Friday, May 8, 2009

Garlic Rust?

The garlic bed has worried us now for a few weeks.I thought it was due to the wet weather and it would perk up once early summer weather arrived.The outer leaves are yellow for the past few weeks I thought they were dying off prematurely but on closer inspection and after reading Cazaux Food farm blog I think there are what looks like rust spots on the leaves they are not just uniformly yellow.Cazaux has researched the causes and cures?!
I pulled one of the plants today to check what was underneath, they look like large spring onions that smell of garlic, the bulb has no sign of producing a clump of bulbs and is quite soft.
A close up of one of the leaves with the rust spots on it.Has anyone any ideas if it is garlic rust?The outer leaves on each plant is like this and the other leaves are not the healthy green of some of the garlic growing on other plots.We planted garlic last year and put it in in April which was way too late and it died off before developing into bulbs.We had white turnips on this bed last year.I will put the photos on the forum in Irish gardeners and see what the response is as there are some very knowledgeable gardeners contributing there.
A little good news, the mushrooms have produced spores which look like tiny white worms, Kathryn says it takes about 10 weeks from this stage to produce mushrooms and then they should stay producing mushrooms for about 2 to 3 months.I put on a permanent cover instead of the plastic which was falling down on top of them whenever it rained (every day!). It is weed suppressing fabric held in place on top with batons and held down for now with rocks until I think of a more aesthetic solution.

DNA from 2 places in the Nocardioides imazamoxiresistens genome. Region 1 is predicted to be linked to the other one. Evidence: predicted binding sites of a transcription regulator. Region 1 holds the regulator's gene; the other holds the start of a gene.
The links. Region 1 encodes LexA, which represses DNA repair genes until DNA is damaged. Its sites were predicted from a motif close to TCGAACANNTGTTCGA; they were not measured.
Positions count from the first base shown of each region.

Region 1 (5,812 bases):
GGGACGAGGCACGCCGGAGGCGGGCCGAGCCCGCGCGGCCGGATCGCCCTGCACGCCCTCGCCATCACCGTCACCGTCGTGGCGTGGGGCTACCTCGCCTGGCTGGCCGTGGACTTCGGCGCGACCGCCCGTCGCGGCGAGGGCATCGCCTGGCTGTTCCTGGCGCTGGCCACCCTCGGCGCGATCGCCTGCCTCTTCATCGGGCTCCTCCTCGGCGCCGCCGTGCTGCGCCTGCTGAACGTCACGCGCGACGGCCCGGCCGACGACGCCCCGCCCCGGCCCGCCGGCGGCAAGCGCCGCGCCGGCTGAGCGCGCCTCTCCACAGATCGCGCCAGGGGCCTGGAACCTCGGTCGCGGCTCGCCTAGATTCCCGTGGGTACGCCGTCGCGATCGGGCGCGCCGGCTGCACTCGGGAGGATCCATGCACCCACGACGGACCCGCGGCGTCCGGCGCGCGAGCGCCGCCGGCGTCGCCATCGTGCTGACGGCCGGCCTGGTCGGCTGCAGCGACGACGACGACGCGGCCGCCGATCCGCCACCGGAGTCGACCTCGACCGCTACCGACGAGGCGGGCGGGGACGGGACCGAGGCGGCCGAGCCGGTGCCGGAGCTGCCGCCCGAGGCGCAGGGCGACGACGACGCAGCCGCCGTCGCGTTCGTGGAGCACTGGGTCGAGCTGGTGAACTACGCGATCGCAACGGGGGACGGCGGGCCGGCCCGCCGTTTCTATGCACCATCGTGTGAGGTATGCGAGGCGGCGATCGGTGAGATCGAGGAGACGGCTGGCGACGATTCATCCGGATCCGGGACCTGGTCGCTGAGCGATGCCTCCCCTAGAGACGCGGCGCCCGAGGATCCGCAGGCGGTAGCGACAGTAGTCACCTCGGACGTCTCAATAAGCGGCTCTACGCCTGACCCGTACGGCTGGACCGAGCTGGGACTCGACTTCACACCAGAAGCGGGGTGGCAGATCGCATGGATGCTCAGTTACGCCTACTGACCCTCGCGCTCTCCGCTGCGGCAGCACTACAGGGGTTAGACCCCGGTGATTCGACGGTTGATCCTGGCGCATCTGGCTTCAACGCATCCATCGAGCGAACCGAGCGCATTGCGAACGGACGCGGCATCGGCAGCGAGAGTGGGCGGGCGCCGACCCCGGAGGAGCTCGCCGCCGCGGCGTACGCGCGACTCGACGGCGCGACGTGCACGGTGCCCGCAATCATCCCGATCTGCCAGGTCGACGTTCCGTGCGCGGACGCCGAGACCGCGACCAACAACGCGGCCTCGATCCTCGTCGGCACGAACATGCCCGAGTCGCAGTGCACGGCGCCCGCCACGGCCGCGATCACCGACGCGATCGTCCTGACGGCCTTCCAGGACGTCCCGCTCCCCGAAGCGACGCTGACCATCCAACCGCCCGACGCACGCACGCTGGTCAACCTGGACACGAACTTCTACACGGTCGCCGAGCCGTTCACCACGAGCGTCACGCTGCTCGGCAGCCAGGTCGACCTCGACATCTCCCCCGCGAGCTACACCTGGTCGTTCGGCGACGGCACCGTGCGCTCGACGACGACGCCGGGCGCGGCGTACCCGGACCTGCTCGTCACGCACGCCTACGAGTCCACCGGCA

6 comments:

flowergardengirl said...

Oh good and yummy! I have heard of some people using logs in the mushroom beds so it raises the covering. Of course the logs have to go in before the rooms grow. I'm sorry about your garlic--that is sad. You gotta eat your garlic for the immune system help, right?

Stewart said...

Hi Peggy, definitely looks looks rust to me.
there is several things you can do.
First is remove the infected leaves.
Second is apply sulphate of potash at a rate of 20/25g per sq/mtr, this helps harden tissues and improves resistance.
I can't tell how close your plants are from your photos, but they need to be at least 20cm apart so you may need to thin them out a bit.
next you can spray your plants and the surrounding soil with a sulpher based fungicide or zineb every two weeks or after rain.
Last, spread a fine dryish mulch over your soil to help stop any rust spores reinfecting your garlic.
Good luck Peggy and I hope you can still get a crop from them.
Let me know how you get on.
And definitely no extra nitrogenous fertilizers.

Peggy said...

Flowergardengirl I need my garlic to be immune!
Stewart thanks for that. I must check how far apart they actually are.I have now removed all the infected leaves and binned them.I will look for the fungicide but it needs to be organic too.

Goldmember said...

Peggy,

I have been contacted by somebody by email who told me that you can actually use a spray made with asparin as an organic solution.

Crush three into a sprayer filled with water and spray, repeat when its dry enough.

I'm going to give it ago. Thats the rust.

Fortunately only one of my beds has been affected.

I'd be happy to send you some of mine if you would like a few chunky provencial heads.

Thanks for the backlink.

Regards,

Marcus

Anonymous said...

Johnny From Canada
I also, found rust developing on my garlic. I must have planted them too closely last fall. I'm growing 4 different types of garlic (different area of the garden) and only one variety seems to be effected. I'll try the aspirin idea and report back in 4 weeks.
Thanks found your website informative
Regards
John

Anonymous said...

Hi. I just checked my small plot of garlic and about a quarter have rust on it. We've had a fair bit of rain here, about 2 - 3 days of heavy rain a week for the past month (most annoying as I can't get anything else planted) and I think that has contributed to the rust problem.
Thanks Stewart about the tip about not using nitrogen. I have been applying a little fertilizer high in N every 2 weeks. Will stop that now.
Regards
Stephen in Japan